I want to like Valvoline. It is widely available-certainly more so then Chevron. But if Chevron is truly better then Valvoline, why not use Chevron?
I don't mean to sound like a smart a--, but I have run Valvoline oils for about 30 years now and I guess close to a million miles all in street or off-road vehicles. Mileage varied from a high of 300,000 miles in a small block Chevy, to low of only 14,000 miles on a Ford.
I have never had an engine problem due to oil. In over thirty years as a mechanic I still believe that most oils on the market will work real good for most of us, on most autos we drive, for as long as we own them.
One other thought I had was that synthetics are without any doubt is the best change in oil I have ever seen. The difference I have seen is reflected in both mileage & performance.

Originally posted by giant_robo:
However, ... Valvoline/Napa 15w40 grade oil is an exception to the weak Valvoline additive rule.

Valvoline's basic oil, All Climate, includes a 15w40 that is really like a heavy duty engine oil. Higher zinc and phosphorus, etc. Probably the same one as at NAPA. Not sure, but I think the Valvoline version is only avail in large quantity like supplied for fleet use.

I happen to be a Valvoline nut and have been running mostly Valvoline for the past several years. Durablend until last fall when I switched to Maxlife, which seems to be cleaning my engine better. I will say I am not impressed with All Climate (except as above noted) based on fairly poor flash points. Ditto Maxlife 5w30. Maxlife 10w40 has an exceptionally high flash point for a 10w40; likewise Durablend 5w30. Flash points, that is, as listed on the tech sheets at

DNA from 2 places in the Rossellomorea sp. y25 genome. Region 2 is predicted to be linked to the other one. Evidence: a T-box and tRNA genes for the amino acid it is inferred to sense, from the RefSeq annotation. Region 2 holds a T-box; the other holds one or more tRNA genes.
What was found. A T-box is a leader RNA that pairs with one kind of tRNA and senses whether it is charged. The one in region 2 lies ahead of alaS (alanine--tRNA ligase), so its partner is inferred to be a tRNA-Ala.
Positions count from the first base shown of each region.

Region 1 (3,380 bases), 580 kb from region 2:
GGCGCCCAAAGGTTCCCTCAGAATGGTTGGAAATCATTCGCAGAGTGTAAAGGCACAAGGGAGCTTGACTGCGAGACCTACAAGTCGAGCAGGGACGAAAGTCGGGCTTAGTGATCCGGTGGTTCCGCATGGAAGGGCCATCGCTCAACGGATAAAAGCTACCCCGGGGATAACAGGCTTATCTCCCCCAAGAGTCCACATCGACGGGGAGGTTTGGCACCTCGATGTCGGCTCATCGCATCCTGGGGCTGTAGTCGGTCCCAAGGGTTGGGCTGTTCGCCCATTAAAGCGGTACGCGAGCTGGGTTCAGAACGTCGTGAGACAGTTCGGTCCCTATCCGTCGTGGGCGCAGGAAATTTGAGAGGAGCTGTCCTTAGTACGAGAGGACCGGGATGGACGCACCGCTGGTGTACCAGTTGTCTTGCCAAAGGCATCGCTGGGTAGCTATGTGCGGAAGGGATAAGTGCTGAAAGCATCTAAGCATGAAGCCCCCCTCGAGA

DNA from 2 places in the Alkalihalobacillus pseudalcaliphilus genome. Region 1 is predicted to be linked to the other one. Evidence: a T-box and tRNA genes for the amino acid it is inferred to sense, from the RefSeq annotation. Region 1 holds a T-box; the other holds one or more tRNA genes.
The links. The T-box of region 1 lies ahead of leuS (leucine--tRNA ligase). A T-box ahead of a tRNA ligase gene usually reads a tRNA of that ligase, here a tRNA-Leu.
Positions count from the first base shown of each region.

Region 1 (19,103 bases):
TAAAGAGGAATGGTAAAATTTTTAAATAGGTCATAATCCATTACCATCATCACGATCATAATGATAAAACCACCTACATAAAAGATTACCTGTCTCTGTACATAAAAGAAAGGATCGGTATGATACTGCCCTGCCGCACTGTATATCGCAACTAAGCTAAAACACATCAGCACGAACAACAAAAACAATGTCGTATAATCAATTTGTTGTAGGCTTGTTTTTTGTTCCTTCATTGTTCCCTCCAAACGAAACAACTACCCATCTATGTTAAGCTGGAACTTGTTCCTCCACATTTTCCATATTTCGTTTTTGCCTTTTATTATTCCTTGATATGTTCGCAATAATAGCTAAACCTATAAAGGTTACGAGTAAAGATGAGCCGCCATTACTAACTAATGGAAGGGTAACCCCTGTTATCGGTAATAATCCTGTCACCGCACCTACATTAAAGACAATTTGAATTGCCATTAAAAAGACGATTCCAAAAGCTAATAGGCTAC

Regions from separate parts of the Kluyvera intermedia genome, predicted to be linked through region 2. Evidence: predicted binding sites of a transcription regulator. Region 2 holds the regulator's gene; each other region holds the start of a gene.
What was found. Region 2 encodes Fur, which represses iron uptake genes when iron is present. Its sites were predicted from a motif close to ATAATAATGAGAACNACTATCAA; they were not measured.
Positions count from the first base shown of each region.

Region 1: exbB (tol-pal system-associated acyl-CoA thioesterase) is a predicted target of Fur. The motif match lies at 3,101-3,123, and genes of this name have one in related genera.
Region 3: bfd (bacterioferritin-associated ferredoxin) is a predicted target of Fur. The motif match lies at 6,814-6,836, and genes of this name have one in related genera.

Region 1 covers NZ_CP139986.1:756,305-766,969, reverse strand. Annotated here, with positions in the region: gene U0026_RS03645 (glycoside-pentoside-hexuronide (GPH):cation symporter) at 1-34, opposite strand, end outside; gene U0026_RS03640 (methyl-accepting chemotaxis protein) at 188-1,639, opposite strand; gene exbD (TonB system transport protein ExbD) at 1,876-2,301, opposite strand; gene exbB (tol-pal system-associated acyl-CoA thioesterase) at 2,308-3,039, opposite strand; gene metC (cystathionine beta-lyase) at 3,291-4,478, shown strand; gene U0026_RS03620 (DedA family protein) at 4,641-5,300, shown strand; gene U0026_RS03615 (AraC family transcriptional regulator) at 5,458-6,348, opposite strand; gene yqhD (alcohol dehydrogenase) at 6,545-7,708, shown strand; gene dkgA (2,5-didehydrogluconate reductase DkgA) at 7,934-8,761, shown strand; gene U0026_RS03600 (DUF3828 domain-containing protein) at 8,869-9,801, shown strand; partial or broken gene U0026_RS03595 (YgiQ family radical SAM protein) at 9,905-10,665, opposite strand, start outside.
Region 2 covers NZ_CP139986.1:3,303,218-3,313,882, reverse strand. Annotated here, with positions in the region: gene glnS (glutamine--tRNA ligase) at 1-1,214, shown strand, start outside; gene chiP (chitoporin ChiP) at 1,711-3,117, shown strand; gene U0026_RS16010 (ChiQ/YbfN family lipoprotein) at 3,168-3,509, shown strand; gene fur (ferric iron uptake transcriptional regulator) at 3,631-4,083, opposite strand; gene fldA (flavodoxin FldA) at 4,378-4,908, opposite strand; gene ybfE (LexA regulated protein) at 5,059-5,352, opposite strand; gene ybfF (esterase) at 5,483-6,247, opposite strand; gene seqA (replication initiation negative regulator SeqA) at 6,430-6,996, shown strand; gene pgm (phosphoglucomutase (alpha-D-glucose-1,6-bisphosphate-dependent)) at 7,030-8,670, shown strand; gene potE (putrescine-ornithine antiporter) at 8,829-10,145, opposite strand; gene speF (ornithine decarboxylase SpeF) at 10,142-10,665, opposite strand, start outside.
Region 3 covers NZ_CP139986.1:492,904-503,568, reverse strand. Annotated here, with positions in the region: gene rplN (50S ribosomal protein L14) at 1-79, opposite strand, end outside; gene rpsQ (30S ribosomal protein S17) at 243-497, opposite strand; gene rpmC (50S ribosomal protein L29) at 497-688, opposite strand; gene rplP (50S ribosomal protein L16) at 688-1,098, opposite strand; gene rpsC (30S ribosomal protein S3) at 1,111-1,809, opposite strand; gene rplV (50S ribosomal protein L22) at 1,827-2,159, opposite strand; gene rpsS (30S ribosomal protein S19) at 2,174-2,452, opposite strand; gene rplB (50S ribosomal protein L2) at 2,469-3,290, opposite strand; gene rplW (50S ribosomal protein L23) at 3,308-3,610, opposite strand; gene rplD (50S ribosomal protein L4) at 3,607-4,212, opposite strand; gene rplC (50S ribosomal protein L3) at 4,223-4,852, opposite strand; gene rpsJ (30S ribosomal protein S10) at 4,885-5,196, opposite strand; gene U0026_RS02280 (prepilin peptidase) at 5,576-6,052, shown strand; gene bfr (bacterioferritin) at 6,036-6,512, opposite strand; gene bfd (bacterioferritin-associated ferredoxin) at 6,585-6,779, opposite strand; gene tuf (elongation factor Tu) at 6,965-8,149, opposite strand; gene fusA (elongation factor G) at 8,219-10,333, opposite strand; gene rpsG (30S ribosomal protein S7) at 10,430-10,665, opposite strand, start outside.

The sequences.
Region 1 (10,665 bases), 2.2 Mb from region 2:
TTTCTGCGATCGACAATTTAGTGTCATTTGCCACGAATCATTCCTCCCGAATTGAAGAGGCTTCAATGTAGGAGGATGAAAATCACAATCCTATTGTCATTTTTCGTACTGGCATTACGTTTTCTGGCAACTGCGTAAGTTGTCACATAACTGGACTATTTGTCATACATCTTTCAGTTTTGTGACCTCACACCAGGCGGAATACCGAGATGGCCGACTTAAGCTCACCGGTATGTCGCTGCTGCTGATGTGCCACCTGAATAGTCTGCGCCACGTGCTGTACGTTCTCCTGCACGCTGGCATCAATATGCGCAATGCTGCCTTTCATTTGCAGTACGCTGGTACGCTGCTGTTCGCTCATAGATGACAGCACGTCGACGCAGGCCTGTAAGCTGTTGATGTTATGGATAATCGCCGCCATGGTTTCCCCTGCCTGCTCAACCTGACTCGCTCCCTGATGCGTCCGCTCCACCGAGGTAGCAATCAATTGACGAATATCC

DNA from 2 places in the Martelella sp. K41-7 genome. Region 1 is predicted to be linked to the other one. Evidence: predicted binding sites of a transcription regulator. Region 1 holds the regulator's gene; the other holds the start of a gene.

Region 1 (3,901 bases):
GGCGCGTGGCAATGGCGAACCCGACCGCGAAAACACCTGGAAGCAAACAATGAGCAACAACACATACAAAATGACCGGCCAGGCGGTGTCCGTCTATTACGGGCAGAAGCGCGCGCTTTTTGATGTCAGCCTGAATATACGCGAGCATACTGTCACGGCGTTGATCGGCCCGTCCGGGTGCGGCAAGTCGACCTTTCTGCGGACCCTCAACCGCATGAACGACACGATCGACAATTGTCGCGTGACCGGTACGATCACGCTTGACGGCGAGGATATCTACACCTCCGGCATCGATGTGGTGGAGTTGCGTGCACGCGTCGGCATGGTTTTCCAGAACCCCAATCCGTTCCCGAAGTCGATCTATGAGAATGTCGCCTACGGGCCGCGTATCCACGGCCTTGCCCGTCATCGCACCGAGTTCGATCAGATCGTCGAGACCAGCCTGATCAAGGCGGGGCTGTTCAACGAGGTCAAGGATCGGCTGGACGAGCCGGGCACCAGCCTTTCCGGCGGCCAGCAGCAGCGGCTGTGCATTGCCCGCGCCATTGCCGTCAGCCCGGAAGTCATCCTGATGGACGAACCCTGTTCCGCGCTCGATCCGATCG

As crypto said, there is nothing about valvoline, that is going to hurt your engine, but there are better oils on the market for the same price or less. Having said that, the company I work for uses Napa oil in most of our vehicles, and they seem to last quite a long time, under very very extreme abuse.
I think the bottom line is that any good quality name brand motor oil will be acceptable if you do 3000 mile oil changes. Stay away from motor oils that don't meet requirements and oddball brands you have never heard of.

As you can see from what people have said above, you can probably get good mileage from, or Pennzoil, or Castrol, or Chevron, or whatever. Synthetics are a good choice at least for the wintertime.

I still think though that we might as well make use of the VOAs and UOAs that have been shown at this site. Even if you are doing 3000 mile oil changes, if you know that a motor oil like Chevron has that little bit of extra quality so that you could probably go 5000 or even 6000 miles, why not use the oil with the little bit extra?
I really think that I've seen enough proof to say we put too much emphasis on oil alone. Engines don't fail due to oil related problems generally. I think in racing situations or just plain neglect they do. If you drive very hard, a good synthetic is added protection.
As others have stated, there is nothing "wrong" with Valvoline oils. They likely will serve just fine, especially if you are a die hard 3000 mile changer.

I used to be a 3000 mile changer and Valvoline user, but then I started doing UOA's and figured out that for the same amount of money, I could buy an oil that performed better and could last longer.

If you figure out that it does fine in your application (like VeeDub) there is nothing wrong with using their oils.
Not open for further replies.